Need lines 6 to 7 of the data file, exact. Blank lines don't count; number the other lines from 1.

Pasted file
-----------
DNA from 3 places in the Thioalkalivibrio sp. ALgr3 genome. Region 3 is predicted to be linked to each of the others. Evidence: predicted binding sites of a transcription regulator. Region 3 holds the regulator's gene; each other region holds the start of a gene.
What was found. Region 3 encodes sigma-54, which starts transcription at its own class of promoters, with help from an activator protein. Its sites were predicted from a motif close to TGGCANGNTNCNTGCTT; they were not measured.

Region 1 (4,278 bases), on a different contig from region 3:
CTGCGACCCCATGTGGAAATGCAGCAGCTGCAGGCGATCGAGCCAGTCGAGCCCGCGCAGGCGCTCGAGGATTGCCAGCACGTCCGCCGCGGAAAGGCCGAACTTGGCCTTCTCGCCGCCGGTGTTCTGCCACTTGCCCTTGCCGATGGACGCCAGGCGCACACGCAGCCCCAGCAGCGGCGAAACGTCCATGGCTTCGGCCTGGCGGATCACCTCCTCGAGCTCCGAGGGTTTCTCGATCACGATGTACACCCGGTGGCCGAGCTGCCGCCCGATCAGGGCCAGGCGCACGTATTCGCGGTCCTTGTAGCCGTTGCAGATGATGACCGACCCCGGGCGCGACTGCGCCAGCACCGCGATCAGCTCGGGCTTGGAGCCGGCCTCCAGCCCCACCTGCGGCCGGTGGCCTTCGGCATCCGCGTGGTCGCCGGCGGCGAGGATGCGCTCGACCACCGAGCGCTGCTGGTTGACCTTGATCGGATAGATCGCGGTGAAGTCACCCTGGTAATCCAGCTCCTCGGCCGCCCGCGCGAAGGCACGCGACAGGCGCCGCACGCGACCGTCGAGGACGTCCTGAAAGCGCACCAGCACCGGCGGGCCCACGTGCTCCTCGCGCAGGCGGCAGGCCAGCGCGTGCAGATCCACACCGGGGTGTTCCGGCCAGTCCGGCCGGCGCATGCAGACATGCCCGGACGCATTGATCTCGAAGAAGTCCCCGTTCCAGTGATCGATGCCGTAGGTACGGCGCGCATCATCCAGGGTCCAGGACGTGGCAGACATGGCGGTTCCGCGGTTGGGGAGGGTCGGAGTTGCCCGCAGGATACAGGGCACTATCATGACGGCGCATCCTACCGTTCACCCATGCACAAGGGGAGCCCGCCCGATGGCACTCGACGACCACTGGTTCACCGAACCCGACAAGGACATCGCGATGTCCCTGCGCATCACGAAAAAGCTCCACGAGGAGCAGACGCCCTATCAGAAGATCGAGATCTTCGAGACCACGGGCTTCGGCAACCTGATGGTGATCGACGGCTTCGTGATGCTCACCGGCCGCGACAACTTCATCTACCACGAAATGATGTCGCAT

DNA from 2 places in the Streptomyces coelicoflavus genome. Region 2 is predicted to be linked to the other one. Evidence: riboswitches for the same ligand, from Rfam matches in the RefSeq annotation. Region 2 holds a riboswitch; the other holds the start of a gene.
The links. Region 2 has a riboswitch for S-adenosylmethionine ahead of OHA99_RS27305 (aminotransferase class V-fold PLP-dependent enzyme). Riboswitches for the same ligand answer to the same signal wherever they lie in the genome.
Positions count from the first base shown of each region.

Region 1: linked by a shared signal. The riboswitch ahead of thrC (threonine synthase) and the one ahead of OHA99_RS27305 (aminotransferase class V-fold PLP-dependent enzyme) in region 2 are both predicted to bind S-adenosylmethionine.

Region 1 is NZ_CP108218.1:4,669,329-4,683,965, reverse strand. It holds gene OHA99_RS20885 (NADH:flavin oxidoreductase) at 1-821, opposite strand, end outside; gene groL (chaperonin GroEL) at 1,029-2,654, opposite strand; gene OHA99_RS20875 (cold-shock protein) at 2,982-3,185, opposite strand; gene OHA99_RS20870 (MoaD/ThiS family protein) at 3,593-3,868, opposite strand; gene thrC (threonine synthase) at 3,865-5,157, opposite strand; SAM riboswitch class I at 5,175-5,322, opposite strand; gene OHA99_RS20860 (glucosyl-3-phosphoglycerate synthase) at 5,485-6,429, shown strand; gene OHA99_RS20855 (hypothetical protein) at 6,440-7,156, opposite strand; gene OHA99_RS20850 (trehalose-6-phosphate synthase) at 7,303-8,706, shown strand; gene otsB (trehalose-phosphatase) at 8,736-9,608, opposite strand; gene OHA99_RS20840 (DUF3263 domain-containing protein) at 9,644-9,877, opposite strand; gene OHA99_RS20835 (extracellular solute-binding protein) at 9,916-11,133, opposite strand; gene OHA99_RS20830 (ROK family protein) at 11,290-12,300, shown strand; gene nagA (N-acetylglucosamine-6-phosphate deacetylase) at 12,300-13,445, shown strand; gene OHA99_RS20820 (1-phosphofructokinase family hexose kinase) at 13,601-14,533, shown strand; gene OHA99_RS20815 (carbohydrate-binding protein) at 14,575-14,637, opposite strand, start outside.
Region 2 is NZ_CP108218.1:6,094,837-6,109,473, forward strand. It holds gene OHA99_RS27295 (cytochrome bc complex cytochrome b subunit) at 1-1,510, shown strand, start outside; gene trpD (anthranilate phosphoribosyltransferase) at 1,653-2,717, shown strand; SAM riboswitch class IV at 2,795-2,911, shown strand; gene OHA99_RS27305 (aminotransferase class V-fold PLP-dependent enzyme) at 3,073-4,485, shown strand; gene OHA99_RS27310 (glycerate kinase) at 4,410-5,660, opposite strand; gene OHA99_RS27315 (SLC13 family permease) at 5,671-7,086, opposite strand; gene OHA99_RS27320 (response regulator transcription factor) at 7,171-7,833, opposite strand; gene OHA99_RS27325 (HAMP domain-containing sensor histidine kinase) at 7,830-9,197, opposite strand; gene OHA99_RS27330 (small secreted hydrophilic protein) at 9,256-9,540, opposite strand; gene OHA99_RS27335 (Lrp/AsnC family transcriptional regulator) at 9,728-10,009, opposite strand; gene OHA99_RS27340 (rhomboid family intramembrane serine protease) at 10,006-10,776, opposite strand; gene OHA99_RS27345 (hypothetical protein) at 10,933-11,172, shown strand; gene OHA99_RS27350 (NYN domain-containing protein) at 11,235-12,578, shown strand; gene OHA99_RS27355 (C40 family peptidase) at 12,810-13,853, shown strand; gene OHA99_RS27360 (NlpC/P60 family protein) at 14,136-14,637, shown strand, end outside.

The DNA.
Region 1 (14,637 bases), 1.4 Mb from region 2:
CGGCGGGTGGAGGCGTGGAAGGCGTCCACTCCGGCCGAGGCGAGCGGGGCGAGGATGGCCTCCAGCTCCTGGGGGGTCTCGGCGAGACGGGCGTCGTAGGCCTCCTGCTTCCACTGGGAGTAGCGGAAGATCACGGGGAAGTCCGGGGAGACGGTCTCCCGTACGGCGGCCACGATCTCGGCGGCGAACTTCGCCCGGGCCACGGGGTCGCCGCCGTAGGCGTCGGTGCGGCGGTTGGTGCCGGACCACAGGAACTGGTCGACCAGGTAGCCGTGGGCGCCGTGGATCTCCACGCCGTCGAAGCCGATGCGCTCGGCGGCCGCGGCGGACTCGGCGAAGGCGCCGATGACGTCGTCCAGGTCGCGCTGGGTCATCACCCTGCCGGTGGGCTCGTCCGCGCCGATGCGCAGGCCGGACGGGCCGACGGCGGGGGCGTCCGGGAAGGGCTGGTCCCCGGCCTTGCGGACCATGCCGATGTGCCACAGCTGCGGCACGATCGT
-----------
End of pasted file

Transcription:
The links. Region 2 has a riboswitch for S-adenosylmethionine ahead of OHA99_RS27305 (aminotransferase class V-fold PLP-dependent enzyme). Riboswitches for the same ligand answer to the same signal wherever they lie in the genome.
Positions count from the first base shown of each region.